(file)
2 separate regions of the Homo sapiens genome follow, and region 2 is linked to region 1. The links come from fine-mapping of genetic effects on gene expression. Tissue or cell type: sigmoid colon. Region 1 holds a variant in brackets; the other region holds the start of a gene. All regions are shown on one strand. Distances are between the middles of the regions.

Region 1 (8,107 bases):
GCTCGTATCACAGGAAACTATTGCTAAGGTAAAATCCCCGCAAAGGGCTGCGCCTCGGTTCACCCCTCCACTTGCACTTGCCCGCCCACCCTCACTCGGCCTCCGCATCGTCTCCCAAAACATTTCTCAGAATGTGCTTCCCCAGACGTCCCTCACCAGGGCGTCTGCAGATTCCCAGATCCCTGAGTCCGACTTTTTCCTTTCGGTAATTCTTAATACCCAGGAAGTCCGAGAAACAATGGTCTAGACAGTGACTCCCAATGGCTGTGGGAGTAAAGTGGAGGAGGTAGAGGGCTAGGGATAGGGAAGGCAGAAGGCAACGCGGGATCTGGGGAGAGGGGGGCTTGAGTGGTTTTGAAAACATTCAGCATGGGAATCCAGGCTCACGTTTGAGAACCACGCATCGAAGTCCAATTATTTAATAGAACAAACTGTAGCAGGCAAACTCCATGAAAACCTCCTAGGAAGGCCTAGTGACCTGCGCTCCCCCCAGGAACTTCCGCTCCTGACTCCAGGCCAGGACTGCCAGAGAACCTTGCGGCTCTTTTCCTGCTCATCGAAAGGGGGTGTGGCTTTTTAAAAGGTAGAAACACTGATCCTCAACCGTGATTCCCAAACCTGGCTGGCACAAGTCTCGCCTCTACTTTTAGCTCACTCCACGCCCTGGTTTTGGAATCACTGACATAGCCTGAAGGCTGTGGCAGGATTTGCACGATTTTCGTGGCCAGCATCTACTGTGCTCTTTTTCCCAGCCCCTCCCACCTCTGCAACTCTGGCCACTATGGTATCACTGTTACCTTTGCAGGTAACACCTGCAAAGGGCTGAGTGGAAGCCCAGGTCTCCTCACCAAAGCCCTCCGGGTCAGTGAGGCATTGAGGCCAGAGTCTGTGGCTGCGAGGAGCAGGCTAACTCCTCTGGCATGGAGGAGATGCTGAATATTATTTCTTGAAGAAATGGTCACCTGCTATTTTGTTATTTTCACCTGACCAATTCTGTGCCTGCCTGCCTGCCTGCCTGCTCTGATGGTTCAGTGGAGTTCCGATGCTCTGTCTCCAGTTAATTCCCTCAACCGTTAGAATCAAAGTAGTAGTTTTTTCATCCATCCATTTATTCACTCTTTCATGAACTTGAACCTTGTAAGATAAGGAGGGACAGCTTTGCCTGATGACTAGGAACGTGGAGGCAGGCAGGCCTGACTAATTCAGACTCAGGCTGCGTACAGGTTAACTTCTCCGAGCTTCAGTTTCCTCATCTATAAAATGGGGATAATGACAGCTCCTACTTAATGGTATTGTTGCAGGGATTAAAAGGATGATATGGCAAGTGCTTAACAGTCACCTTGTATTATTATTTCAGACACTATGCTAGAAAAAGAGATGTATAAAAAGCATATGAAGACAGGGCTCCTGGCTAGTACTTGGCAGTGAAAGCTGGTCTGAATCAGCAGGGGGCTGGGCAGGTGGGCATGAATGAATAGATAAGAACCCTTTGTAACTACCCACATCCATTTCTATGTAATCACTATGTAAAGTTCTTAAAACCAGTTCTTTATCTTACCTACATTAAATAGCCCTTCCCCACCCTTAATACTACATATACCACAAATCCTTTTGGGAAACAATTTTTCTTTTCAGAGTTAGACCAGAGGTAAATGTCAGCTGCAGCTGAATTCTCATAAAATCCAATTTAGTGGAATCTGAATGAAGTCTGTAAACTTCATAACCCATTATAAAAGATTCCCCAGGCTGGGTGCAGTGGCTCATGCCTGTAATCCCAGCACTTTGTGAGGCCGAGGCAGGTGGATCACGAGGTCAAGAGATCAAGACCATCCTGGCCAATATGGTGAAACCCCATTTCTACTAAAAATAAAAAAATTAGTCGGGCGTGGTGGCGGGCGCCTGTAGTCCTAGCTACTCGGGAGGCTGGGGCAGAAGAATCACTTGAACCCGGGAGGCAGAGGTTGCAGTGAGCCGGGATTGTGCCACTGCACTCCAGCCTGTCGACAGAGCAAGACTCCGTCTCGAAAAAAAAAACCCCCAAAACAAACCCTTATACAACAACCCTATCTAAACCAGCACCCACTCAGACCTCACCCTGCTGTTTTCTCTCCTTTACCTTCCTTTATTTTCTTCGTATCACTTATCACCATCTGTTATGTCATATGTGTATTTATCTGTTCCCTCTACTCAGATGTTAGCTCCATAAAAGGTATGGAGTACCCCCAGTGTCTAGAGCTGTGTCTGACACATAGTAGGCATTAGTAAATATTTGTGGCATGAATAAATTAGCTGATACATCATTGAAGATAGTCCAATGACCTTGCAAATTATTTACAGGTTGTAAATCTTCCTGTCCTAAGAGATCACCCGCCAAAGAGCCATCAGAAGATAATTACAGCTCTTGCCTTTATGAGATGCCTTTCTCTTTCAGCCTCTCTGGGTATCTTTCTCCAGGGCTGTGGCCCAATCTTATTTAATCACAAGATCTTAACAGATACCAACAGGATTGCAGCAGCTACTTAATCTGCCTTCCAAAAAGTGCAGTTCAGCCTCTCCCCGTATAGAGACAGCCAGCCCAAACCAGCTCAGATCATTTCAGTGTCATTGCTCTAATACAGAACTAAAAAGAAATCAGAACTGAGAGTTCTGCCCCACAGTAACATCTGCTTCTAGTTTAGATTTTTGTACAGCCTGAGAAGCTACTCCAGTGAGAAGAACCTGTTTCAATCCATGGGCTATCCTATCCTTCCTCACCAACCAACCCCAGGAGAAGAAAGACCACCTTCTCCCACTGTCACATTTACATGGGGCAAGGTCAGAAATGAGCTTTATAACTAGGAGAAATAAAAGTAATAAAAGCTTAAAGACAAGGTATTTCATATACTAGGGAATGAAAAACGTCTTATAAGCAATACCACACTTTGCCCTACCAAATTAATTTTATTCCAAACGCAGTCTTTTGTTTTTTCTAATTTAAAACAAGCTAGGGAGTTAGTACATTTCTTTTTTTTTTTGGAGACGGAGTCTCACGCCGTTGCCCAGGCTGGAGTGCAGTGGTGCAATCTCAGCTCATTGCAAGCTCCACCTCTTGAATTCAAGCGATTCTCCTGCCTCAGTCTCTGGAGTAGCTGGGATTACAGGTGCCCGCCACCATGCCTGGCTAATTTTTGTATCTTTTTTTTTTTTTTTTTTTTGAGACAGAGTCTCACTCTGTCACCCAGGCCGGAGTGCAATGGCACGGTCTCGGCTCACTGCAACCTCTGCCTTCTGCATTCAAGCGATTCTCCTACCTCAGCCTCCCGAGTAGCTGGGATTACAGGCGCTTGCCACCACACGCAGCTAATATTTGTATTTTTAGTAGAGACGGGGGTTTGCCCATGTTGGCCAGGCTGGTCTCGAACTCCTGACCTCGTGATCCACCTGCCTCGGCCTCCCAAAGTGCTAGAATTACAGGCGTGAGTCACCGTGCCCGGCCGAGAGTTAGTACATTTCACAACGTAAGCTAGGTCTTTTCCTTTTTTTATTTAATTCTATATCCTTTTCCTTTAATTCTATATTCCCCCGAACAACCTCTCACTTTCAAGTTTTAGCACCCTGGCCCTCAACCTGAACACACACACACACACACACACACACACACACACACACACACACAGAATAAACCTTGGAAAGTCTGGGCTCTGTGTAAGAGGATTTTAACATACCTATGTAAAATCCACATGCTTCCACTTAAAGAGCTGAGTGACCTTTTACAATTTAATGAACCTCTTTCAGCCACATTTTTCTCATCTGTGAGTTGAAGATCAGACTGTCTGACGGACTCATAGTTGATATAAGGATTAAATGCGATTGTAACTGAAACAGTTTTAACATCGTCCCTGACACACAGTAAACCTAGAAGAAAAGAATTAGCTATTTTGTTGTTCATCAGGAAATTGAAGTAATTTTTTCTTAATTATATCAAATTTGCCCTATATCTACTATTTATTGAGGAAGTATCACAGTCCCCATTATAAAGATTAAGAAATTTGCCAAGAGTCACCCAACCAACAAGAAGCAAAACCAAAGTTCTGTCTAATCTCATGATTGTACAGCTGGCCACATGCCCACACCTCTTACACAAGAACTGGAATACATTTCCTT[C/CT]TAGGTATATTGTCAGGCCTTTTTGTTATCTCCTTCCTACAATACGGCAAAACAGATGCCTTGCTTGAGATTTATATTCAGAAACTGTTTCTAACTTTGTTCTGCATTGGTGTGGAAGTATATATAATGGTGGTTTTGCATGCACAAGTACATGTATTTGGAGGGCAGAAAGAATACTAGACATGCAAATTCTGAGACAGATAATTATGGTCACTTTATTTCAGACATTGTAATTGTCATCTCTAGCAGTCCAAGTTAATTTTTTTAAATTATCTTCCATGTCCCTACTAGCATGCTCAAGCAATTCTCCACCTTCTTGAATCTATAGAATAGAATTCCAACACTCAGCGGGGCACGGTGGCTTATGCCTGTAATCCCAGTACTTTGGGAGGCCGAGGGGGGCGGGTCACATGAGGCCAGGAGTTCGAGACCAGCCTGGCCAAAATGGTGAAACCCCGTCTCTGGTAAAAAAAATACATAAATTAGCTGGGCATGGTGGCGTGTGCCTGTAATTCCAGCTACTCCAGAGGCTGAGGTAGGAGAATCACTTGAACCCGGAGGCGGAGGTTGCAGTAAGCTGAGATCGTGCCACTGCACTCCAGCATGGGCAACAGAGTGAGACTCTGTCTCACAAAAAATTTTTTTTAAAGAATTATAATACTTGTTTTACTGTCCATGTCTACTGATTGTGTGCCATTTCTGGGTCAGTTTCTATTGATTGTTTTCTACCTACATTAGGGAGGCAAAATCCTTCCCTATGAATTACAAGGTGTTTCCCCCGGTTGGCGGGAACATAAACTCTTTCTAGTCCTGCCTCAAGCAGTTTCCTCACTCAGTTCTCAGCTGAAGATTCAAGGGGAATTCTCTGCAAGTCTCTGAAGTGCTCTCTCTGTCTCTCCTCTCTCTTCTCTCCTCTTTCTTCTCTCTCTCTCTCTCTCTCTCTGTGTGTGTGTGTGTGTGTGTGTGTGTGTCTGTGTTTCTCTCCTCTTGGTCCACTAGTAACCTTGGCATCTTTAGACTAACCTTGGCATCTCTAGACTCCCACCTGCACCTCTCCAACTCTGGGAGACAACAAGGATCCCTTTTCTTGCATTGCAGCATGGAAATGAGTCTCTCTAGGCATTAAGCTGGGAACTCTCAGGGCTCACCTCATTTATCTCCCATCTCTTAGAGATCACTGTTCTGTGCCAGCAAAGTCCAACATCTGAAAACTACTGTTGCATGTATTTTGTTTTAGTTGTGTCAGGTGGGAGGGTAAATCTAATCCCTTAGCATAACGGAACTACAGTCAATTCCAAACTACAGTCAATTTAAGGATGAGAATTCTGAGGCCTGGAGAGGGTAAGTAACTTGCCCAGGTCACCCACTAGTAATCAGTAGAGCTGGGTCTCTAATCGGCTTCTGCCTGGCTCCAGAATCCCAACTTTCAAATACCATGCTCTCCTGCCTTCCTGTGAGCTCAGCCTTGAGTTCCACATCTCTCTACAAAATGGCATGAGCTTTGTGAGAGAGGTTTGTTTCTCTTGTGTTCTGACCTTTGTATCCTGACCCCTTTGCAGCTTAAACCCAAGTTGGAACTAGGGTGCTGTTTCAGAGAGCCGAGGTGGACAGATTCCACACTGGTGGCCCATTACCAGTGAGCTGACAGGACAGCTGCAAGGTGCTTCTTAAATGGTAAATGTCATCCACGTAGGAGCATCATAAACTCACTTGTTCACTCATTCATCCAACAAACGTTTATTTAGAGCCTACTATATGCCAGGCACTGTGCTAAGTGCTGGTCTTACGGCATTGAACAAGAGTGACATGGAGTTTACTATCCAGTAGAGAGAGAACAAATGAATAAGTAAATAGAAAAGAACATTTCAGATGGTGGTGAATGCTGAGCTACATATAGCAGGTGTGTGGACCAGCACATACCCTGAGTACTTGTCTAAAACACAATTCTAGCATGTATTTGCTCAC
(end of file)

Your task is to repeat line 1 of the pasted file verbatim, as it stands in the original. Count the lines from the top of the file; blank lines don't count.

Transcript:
2 separate regions of the Homo sapiens genome follow, and region 2 is linked to region 1. The links come from fine-mapping of genetic effects on gene expression. Tissue or cell type: sigmoid colon. Region 1 holds a variant in brackets; the other region holds the start of a gene. All regions are shown on one strand. Distances are between the middles of the regions.